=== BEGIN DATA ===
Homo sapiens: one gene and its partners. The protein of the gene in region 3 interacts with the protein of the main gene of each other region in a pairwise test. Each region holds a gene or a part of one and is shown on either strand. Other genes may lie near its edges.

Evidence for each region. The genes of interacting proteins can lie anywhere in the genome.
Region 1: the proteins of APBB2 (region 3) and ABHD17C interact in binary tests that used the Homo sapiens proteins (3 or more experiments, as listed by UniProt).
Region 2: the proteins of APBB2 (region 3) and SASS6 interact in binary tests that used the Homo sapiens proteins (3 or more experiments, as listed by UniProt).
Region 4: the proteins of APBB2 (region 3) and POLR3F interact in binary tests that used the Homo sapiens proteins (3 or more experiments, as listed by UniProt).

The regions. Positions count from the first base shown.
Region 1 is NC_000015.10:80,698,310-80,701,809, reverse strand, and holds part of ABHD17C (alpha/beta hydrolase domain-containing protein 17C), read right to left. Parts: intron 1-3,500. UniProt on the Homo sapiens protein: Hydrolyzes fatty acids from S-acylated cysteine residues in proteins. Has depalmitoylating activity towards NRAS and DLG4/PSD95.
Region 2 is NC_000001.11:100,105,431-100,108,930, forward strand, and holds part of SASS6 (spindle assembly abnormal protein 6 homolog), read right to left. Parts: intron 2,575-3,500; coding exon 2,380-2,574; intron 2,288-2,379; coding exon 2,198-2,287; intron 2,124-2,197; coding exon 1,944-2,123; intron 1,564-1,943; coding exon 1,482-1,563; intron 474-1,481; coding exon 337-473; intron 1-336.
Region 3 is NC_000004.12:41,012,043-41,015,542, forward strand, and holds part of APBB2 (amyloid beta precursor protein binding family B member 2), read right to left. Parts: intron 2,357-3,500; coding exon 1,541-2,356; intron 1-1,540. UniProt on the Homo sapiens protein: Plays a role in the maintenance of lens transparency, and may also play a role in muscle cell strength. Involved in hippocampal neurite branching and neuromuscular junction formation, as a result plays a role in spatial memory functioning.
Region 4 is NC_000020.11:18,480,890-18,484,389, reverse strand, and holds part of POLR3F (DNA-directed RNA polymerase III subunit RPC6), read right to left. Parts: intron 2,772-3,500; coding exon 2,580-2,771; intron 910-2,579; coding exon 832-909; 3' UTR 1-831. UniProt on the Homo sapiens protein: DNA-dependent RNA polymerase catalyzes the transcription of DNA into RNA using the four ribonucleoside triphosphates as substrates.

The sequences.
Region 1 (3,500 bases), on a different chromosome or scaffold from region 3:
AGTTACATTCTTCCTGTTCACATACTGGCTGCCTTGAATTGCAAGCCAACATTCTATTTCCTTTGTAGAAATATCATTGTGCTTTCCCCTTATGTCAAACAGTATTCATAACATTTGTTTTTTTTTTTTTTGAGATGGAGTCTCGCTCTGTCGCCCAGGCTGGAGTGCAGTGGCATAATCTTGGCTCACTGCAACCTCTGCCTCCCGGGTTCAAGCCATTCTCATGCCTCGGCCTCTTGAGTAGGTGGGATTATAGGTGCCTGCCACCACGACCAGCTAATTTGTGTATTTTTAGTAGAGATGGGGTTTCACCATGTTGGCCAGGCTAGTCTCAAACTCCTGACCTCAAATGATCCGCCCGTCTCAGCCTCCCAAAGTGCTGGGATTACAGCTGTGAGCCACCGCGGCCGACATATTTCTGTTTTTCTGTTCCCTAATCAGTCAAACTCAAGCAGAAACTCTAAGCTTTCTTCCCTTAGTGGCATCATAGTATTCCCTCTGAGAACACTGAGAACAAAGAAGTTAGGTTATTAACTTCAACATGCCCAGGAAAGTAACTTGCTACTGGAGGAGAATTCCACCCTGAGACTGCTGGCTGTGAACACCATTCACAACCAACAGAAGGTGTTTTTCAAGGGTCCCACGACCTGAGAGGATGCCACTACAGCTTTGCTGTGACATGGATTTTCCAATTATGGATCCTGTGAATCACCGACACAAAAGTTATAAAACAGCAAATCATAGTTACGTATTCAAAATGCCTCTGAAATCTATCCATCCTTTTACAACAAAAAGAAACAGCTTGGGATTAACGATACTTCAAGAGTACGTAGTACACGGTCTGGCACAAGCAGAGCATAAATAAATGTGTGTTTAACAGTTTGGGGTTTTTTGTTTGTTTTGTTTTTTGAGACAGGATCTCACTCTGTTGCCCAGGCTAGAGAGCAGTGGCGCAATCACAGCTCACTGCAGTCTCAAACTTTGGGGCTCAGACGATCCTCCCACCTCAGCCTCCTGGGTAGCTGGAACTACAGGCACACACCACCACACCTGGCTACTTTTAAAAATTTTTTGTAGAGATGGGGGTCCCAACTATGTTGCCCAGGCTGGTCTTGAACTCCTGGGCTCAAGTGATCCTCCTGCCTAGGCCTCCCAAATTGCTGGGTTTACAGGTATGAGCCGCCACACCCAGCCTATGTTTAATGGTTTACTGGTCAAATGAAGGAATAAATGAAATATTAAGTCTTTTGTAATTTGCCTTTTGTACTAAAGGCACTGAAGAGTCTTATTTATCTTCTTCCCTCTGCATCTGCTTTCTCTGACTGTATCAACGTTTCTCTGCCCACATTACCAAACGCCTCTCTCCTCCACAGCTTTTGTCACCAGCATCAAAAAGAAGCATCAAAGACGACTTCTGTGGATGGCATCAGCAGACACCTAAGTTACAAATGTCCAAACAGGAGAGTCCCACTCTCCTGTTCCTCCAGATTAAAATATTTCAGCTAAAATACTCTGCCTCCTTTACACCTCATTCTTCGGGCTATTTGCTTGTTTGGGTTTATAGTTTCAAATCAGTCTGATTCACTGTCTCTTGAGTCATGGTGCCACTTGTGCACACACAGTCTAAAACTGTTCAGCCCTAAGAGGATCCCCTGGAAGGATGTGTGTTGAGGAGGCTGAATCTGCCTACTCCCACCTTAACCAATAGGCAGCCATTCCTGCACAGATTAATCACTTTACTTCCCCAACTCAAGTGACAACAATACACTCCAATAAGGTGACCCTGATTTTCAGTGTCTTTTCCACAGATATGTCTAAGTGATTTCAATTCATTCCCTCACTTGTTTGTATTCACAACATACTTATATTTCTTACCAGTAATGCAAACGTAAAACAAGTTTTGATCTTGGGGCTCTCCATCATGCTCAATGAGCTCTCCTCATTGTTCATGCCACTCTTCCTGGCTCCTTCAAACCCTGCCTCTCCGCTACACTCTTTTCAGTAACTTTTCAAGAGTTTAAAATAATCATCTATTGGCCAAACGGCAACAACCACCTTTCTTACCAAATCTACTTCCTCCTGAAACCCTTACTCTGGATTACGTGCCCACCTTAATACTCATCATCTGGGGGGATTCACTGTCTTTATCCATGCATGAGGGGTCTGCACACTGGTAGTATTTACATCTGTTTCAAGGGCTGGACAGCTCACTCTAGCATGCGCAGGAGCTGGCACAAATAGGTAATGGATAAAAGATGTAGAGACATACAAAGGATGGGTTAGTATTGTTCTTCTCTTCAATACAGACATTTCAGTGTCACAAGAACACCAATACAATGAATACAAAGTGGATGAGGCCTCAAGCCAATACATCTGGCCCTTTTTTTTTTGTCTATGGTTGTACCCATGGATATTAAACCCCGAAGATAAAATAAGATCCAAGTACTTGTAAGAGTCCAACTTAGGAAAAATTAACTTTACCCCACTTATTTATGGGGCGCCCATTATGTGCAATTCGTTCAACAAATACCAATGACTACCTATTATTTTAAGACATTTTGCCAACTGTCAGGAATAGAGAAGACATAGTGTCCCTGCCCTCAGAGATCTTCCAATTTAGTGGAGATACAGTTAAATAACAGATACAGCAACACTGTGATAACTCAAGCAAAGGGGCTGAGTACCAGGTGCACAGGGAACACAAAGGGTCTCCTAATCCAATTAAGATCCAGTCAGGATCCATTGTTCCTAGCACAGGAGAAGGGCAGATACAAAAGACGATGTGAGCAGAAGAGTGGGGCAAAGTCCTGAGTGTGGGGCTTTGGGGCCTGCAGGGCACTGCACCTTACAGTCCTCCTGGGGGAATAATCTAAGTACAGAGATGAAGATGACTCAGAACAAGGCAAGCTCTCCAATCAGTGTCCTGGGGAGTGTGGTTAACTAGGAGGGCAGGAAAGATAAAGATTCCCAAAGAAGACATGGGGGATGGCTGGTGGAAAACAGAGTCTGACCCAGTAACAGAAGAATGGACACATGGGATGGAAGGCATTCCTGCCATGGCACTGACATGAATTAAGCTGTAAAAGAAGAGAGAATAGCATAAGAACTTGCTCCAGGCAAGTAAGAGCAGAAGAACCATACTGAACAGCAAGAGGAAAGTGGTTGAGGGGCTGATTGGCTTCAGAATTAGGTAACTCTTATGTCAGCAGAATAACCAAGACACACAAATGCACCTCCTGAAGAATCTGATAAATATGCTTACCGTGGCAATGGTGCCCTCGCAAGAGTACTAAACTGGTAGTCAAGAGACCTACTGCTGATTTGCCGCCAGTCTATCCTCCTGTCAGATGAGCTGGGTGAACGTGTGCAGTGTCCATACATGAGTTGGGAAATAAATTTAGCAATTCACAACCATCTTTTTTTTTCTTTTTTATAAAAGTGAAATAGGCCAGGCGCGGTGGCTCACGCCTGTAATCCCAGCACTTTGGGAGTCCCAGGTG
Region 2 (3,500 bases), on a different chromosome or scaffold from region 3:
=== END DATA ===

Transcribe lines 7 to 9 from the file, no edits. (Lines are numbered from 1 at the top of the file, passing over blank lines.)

Region 1 is NC_000015.10:80,698,310-80,701,809, reverse strand, and holds part of ABHD17C (alpha/beta hydrolase domain-containing protein 17C), read right to left. Parts: intron 1-3,500. UniProt on the Homo sapiens protein: Hydrolyzes fatty acids from S-acylated cysteine residues in proteins. Has depalmitoylating activity towards NRAS and DLG4/PSD95.
Region 2 is NC_000001.11:100,105,431-100,108,930, forward strand, and holds part of SASS6 (spindle assembly abnormal protein 6 homolog), read right to left. Parts: intron 2,575-3,500; coding exon 2,380-2,574; intron 2,288-2,379; coding exon 2,198-2,287; intron 2,124-2,197; coding exon 1,944-2,123; intron 1,564-1,943; coding exon 1,482-1,563; intron 474-1,481; coding exon 337-473; intron 1-336.
Region 3 is NC_000004.12:41,012,043-41,015,542, forward strand, and holds part of APBB2 (amyloid beta precursor protein binding family B member 2), read right to left. Parts: intron 2,357-3,500; coding exon 1,541-2,356; intron 1-1,540. UniProt on the Homo sapiens protein: Plays a role in the maintenance of lens transparency, and may also play a role in muscle cell strength. Involved in hippocampal neurite branching and neuromuscular junction formation, as a result plays a role in spatial memory functioning.